International oil companies have been urged to stop flouting the Nigeria local content law and thwarting maximum utilisation of Nigerian services and assets. The Executive Secretary, Nigerian Content Development and Monitoring Board (NCDMB), Simbi Wabote, gave the assurance that his board and the National Petroleum Investment Management Services (NAPIMS) will continue to ensure Nigerian companies get more projects in the oil industry.
Wabote stated this at the delivery ceremony of the biggest Egina oil-loading terminal at Aveon fabrication yard, Rumuolumeni Port Harcourt, yesterday.
This is coming as there are indications that the Federal Government may in the coming weeks unveil a holistic plan that would clampdown on green house emissions, especially use of firewood and introduce a mechanism or subsidy that would enable the masses use cleaner sources of energy.
The plan, which is a part of the country’s gas master plan and a move towards ending deforestation, is aiming at domesticating natural gas utilization and saving the lives of over 98,000 Nigerian women, who the World Health Organisation (WHO) said die yearly from the use of firewood.
The Executive Secretary, at the occasion which was attended by key-players in the Nigerian oil and gas industry, observed that some multinational oil companies that don’t want to comply with the Nigerian content law and grow local capacity, often seek excuses not to give Nigerian companies projects that could otherwise be done locally.
Wabote said multinational oil companies should encourage local content rather than looking for ways to circumvent the Nigerian Oil and Gas Industry Content Development Act (NOGICD) of 2010. He emphasised that the NCDMB remains committed to ensuring the enforcement of the local content Act. According to him, no major oil and gas projects that are deliberated upon by the federal executive council that are not referred to the NCDMB.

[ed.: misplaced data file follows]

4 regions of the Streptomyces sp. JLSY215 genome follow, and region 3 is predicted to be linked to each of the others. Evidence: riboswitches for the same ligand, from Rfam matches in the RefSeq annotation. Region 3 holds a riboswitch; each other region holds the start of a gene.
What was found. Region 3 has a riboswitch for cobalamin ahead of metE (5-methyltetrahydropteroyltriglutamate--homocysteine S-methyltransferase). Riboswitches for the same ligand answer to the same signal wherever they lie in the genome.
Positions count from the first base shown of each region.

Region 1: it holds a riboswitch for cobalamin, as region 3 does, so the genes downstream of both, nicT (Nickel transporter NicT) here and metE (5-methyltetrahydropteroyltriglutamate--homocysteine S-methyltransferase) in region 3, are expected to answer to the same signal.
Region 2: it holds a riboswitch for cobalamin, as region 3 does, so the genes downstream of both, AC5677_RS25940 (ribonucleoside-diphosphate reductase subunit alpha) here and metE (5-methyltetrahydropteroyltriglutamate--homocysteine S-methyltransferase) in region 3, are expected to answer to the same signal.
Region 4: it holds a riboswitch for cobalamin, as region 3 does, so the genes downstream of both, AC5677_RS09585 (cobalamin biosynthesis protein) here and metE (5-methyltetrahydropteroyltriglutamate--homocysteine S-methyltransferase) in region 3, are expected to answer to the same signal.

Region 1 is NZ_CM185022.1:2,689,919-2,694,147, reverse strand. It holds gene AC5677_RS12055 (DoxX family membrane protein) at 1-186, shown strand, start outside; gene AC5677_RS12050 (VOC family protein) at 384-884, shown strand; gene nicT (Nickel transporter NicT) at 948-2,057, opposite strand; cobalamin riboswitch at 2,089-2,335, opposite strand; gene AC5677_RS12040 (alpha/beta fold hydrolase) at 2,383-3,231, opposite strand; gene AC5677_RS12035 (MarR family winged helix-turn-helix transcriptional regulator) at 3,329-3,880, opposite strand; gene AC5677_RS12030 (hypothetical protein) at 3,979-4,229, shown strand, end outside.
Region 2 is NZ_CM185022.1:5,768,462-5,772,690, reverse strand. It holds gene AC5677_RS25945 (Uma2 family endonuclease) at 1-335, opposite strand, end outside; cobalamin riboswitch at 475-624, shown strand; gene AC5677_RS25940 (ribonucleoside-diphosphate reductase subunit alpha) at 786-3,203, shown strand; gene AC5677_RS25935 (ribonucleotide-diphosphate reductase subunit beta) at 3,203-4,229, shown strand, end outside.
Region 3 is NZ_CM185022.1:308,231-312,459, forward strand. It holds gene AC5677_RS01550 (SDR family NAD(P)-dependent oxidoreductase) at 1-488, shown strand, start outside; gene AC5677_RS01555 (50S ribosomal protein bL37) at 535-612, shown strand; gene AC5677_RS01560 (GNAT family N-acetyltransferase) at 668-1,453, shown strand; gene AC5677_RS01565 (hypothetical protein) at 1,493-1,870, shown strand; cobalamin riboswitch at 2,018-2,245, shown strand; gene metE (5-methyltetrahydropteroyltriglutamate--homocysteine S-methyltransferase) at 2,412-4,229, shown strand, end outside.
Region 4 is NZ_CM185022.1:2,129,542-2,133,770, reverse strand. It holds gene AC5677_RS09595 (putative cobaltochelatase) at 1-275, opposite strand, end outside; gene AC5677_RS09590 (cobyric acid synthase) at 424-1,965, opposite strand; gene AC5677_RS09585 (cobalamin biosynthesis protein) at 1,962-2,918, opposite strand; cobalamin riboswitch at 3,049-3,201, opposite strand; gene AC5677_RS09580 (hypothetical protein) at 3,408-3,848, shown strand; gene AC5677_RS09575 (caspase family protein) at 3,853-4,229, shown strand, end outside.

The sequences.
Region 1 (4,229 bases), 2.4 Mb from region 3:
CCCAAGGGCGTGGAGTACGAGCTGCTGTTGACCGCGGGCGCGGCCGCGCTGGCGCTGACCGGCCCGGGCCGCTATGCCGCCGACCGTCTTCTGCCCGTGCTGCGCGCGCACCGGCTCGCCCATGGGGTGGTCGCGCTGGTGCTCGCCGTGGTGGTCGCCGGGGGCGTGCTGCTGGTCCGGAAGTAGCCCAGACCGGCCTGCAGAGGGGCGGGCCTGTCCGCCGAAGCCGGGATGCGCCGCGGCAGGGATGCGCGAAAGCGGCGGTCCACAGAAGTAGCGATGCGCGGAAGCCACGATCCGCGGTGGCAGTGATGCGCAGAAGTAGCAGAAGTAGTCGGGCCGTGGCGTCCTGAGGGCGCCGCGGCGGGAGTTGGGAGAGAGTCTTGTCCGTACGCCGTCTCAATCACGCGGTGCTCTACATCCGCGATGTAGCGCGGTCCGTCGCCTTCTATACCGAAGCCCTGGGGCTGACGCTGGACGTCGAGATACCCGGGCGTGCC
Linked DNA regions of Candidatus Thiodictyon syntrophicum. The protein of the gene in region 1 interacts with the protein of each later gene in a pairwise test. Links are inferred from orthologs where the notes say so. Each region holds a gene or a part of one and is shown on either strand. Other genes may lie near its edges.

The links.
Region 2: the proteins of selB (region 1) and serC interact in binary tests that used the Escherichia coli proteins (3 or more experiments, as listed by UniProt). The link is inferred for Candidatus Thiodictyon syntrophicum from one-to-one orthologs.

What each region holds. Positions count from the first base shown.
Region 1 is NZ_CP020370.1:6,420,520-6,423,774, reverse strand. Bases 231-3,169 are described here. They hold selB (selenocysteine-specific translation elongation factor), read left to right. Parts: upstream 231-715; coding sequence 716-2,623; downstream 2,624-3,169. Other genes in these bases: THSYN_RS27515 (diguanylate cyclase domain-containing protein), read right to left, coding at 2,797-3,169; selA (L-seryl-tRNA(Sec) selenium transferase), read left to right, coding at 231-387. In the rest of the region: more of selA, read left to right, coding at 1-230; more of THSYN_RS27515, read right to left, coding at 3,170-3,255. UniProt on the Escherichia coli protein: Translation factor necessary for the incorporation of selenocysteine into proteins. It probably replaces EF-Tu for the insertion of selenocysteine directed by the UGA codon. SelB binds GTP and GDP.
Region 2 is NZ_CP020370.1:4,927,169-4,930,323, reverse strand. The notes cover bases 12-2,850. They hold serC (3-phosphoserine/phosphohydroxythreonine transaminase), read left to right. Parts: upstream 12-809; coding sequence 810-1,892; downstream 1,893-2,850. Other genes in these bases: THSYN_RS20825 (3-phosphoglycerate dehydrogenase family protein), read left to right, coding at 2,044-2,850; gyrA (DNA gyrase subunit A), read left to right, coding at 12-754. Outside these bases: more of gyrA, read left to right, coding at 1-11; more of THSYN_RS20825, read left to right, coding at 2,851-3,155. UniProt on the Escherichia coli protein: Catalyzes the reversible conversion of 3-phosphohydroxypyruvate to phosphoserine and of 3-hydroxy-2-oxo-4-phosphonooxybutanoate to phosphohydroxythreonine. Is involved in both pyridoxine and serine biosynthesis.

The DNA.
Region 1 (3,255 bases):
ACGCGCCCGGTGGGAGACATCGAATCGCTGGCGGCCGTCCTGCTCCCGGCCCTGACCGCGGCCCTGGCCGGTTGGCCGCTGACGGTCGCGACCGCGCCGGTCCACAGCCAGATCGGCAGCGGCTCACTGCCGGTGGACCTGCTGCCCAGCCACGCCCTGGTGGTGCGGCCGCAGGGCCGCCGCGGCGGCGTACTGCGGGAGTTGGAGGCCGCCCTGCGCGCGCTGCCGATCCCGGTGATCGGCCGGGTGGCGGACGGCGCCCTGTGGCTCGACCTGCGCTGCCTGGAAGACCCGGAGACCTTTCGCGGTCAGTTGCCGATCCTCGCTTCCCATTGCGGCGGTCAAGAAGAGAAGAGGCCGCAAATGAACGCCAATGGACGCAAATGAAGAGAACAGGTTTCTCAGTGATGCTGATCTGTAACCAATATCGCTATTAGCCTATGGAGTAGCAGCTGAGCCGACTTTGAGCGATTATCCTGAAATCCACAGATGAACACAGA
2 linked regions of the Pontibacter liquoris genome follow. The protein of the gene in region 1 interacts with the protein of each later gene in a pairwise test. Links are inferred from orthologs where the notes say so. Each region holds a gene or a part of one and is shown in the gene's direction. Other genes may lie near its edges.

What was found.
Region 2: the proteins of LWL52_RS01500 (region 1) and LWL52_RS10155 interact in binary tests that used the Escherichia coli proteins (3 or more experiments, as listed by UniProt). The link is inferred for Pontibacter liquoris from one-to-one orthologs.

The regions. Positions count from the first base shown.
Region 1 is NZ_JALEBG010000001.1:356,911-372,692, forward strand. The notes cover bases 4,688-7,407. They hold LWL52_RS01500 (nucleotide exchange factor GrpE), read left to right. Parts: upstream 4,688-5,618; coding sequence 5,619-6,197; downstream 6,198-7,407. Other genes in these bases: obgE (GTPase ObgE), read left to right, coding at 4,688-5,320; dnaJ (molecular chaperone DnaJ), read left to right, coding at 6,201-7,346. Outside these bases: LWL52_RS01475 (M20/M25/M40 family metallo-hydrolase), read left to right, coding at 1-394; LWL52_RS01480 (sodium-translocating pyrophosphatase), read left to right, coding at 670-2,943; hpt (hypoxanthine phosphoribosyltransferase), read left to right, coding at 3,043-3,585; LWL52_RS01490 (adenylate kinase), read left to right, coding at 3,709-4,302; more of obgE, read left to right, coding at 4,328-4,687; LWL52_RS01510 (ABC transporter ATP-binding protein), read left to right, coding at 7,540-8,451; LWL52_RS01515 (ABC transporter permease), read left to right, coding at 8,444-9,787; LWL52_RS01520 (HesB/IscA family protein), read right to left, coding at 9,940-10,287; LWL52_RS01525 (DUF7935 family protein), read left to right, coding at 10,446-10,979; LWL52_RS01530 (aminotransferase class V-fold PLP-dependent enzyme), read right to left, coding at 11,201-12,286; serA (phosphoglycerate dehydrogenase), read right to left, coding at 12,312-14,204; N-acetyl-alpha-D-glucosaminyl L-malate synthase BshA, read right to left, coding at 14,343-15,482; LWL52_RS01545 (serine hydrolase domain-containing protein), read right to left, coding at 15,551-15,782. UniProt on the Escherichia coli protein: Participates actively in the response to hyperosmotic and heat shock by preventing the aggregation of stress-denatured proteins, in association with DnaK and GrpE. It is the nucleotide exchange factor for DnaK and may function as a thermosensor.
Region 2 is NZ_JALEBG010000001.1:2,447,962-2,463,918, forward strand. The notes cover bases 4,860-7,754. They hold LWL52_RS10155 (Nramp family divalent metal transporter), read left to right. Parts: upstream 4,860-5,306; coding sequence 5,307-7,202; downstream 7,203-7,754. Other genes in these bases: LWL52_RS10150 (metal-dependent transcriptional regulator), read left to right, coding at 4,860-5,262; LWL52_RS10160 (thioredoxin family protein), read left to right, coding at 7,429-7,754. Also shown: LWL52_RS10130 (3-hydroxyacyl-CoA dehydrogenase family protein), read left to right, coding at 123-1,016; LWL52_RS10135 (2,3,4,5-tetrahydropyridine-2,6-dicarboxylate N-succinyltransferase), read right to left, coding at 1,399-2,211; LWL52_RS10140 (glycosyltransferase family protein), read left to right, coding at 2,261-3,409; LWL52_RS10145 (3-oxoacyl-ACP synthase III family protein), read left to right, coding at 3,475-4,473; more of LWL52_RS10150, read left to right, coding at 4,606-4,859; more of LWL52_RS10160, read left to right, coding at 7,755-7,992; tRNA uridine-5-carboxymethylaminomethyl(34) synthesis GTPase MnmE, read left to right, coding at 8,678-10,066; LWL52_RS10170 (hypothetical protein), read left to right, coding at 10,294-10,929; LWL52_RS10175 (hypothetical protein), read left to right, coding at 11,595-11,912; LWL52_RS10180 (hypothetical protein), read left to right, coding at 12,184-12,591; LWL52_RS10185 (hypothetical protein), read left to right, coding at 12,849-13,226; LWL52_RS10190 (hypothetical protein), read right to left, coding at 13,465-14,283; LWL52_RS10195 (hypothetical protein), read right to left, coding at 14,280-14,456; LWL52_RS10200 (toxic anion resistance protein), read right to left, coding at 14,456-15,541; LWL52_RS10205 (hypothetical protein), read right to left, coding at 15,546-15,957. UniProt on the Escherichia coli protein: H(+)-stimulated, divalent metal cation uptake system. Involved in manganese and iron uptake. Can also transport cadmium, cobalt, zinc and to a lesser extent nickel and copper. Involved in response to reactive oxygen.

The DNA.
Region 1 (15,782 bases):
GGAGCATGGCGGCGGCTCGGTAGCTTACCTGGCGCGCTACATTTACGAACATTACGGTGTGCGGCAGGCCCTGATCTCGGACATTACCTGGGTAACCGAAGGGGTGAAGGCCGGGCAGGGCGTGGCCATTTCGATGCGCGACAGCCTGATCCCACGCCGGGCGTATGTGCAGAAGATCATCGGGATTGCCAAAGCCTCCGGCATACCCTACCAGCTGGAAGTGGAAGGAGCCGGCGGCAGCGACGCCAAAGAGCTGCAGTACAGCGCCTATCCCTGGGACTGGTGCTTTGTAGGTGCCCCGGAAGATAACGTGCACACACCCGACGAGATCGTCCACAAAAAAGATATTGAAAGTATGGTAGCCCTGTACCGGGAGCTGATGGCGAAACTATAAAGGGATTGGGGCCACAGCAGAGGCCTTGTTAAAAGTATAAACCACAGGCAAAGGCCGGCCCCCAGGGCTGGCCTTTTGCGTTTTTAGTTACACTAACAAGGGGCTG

The Executive Secretary who described Aveon fabrication yard as one of the largest in the world, explained that it was regrettable that some multinationals oil companies had sometimes given lack of big fabrication yards as excuse to import fabricated facilities into Nigeria.
With the rate of wood felling for cooking purposes, Nigeria, having the fourth highest deforestation rate in the world may according to the Food and Agriculture Organization continue to lose over 350,000 to 400,000 hectares of land per year while major natural resources are projected to disappear in the next 30 years.
If the plan becomes feasible, the Federal Government will subsidise the price of gas cylinder through production and transportation as well as structure the Liquefied Petroleum Gas (LPG) market in the country to create uniform and affordable price.
With huge gas deposits, estimated at 192 Trillion Cubic Feet (Tcf), which experts said could last for 20 generations, Nigeria ranks the lowest in the per capita usage of LPG in 2015 with 1.1 kilograme consumption rate behind South Africa, Morocco and Ghana.